Hummel Themes – Candy Dishes

Logo GoodwillBuyer.com small     I was curious as to what figurines were created as a candy dish and had no idea there were so many. I was able to locate 10 individual figures listed here but there may be more added as the information provides. This list begins with the lower number HUMs and increases as you scroll down. It is also, in some ways, an historical chronology of the plaques as they were created. Enjoy.

Hummels as Candy Boxes

     The candy box is considered here to be a small covered cylindrical box with a Hummel figurine on the top. There have been a number of design changes in the shape of the bowl from round to square over the years, as well as the manner in which the cover rests upon the bowl. They are numbered with the appropriate model number for the figure and preceded with the Roman numeral “III”. An example this would be III/53 for the candy box topped with HUM 53 “Joyful” as illustrated below with the old round bowl and the newer squared off bowl.

The MEL Pieces
     There are at least seven of a possible twenty-four pieces known to exist today. Instead of having an inscribed HUM, they show an earlier inscribed MEL along with the mold number. Factory records have the modeling of MEL 4 and MEL 5 as both candy dishes, one with a boy on top and the other with a girl. Two others have been identified as MEL 6 Child in Bed Candy Dish and MEL 7 Tiny Child Angel (sitting on the lid of a candy dish). MEL 7 was released around 1947 and was adapted from an unknown drawing by Sister Hummel. This small figurine must certainly be categorized as unique at this time with a value in the very high hundreds.

HUM III/53 – Joyful
     This figure has also been known as “Banjo Betty”. This candy box, when first designed and released in 1936, was rounded in the form of a semisphere or bowl and the cover was slightly crowned and designed to fit inside and flush with the top edges of the bowl. The model number is found on the underside of the lid while the “M.I. Hummel” signature is found on topside of the lid directly behind the figure. In 1964, the box was redesigned, along with other candy boxes, in a cylindrical shape with vertical sides and a flanged top which was flush with the sides. The older design included TMK-1, TMK-2 and TMK-3. It is possible there was some overlapping of the marks when the new design was being introduced.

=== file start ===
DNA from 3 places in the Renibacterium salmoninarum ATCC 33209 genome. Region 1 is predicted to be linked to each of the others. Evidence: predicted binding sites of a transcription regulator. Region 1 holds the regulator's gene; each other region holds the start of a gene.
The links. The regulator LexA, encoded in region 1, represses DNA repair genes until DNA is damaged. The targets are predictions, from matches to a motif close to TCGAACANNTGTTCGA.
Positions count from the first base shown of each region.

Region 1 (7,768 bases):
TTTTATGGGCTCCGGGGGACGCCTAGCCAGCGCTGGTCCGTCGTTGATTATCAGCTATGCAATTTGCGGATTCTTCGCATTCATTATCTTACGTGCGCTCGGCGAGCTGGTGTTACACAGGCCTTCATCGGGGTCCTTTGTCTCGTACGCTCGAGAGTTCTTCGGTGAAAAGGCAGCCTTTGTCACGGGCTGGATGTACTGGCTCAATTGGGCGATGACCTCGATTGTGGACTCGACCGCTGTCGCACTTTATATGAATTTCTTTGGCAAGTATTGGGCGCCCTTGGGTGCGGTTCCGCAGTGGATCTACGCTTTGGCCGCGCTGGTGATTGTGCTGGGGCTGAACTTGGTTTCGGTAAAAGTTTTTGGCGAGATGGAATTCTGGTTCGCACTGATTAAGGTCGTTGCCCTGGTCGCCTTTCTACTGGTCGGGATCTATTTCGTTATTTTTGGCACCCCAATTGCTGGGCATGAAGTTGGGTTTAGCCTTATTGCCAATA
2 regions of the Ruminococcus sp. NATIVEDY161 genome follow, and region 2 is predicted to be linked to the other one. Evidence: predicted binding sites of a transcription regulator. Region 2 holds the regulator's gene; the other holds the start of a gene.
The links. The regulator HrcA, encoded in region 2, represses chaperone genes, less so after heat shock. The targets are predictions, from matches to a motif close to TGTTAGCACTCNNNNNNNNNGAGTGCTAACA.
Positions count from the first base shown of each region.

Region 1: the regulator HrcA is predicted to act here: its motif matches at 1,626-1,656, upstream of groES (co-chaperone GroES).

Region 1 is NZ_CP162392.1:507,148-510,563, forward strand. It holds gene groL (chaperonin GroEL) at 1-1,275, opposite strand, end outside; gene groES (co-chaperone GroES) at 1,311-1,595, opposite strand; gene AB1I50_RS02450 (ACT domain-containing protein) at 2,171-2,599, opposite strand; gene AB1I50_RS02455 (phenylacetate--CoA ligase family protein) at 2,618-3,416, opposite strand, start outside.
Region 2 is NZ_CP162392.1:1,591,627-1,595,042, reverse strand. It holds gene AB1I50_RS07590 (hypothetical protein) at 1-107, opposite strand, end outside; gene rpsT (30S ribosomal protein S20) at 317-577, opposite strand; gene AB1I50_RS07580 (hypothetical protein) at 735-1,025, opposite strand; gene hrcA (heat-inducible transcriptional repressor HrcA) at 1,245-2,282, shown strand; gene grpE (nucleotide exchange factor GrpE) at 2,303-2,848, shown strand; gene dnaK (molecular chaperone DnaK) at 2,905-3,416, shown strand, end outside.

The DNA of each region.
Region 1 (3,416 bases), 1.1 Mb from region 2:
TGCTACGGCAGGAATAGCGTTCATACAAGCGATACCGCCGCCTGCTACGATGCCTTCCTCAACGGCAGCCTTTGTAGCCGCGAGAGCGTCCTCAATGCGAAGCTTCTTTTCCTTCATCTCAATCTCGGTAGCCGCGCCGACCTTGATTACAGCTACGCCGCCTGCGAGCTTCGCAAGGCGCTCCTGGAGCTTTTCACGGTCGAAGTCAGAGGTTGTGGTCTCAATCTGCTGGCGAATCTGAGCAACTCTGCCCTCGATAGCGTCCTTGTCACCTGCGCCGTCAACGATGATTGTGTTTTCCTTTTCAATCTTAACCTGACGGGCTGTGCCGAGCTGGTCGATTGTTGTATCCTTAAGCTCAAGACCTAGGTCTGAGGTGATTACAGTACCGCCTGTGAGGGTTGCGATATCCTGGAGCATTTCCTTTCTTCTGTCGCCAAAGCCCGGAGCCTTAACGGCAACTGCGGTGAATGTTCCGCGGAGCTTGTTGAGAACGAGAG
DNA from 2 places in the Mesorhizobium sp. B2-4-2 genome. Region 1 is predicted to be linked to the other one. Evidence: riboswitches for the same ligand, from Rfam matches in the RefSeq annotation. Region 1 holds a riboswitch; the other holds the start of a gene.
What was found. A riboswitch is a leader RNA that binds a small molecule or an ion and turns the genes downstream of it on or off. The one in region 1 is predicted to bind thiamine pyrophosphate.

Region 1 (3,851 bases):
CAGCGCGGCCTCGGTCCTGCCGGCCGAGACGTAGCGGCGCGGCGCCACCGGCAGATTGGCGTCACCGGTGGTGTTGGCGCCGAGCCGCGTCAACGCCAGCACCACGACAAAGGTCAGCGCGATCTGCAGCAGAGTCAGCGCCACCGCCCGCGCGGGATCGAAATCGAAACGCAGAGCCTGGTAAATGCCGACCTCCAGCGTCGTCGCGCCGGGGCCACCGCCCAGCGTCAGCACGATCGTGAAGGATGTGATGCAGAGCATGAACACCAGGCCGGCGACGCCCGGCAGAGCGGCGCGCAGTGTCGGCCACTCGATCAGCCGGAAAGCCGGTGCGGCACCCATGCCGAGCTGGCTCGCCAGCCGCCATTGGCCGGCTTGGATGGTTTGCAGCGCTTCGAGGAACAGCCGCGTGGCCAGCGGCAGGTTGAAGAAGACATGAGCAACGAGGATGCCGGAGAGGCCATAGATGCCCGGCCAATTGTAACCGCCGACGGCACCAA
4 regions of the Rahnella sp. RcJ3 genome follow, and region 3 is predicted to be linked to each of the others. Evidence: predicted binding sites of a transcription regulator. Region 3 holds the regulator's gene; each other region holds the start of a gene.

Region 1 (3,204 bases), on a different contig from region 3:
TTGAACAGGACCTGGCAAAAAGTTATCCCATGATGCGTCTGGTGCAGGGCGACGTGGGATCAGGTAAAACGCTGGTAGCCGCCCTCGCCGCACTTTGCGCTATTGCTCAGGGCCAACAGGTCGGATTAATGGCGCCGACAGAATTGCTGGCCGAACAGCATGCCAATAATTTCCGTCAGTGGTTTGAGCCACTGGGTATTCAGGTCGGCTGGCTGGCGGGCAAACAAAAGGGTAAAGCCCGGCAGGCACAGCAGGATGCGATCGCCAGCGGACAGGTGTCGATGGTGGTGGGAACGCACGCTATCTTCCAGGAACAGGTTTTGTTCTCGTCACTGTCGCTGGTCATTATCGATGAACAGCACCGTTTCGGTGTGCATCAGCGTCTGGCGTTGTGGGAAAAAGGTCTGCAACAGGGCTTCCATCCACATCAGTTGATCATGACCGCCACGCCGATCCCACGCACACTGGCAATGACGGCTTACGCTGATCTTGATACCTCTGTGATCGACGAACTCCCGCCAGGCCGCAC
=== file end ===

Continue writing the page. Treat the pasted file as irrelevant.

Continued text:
HUM III/57 – Chick Girl
     The bowl style was first produced in 1936 while the jar style was first produced and sold in 1964. It is sometimes found with the incised number III 57/0 on the bowl style pieces. The model number is found on the underside of the lid while the “M.I. Hummel” signature is located on the topside of the lid directly behind the figure. Chick Girl candy box was “temporarily withdrawn” (TW) from production on 31 December 1989. Overall size of this figure and box is 5¼ inches or 6¼ inches depending upon the source of information. Differences probably due to a design change in the type of bowl and the lid used. Newer lids also show green grass painted around the figures while the older models do not show this.

HUM III/58 – Playmates
     The bowl style was first produced in 1936 while the jar style was first produced and sold in 1964. It is sometimes found with the incised number III 58/0 on the bowl style pieces. The model number is found on the underside of the lid while the “M.I. Hummel” signature is located on the topside of the lid directly behind the figure. The Playmates candy box was “temporarily withdrawn” (TW) from production on 31 December 1989. Overall size of this figure and box is 5 ¼ “ or 6 ¼ “ depending upon the source of information. Differences probably due to a design change in the type of bowl and the lid used. As of this date, there has been only one report of this candy box with the Crown mark, TMK-1. On the newer style box, the far right rabbit’s ears follow the positioning of the ones in 58/0. Both shapes of boxes have been used on this candy box. The curved sided, bowl-shaped box usually has TMK-1, TMK-2 and TMK-3. The straight-sided cylinder design may have TMK-3 through TMK-6. In 1996, a new “M.I. Hummel” collector box was issued through The Danbury Mint in Norwalk, CT and sold by mail order only. It is the same as the jar style box with the only difference being that the color graphics have been added.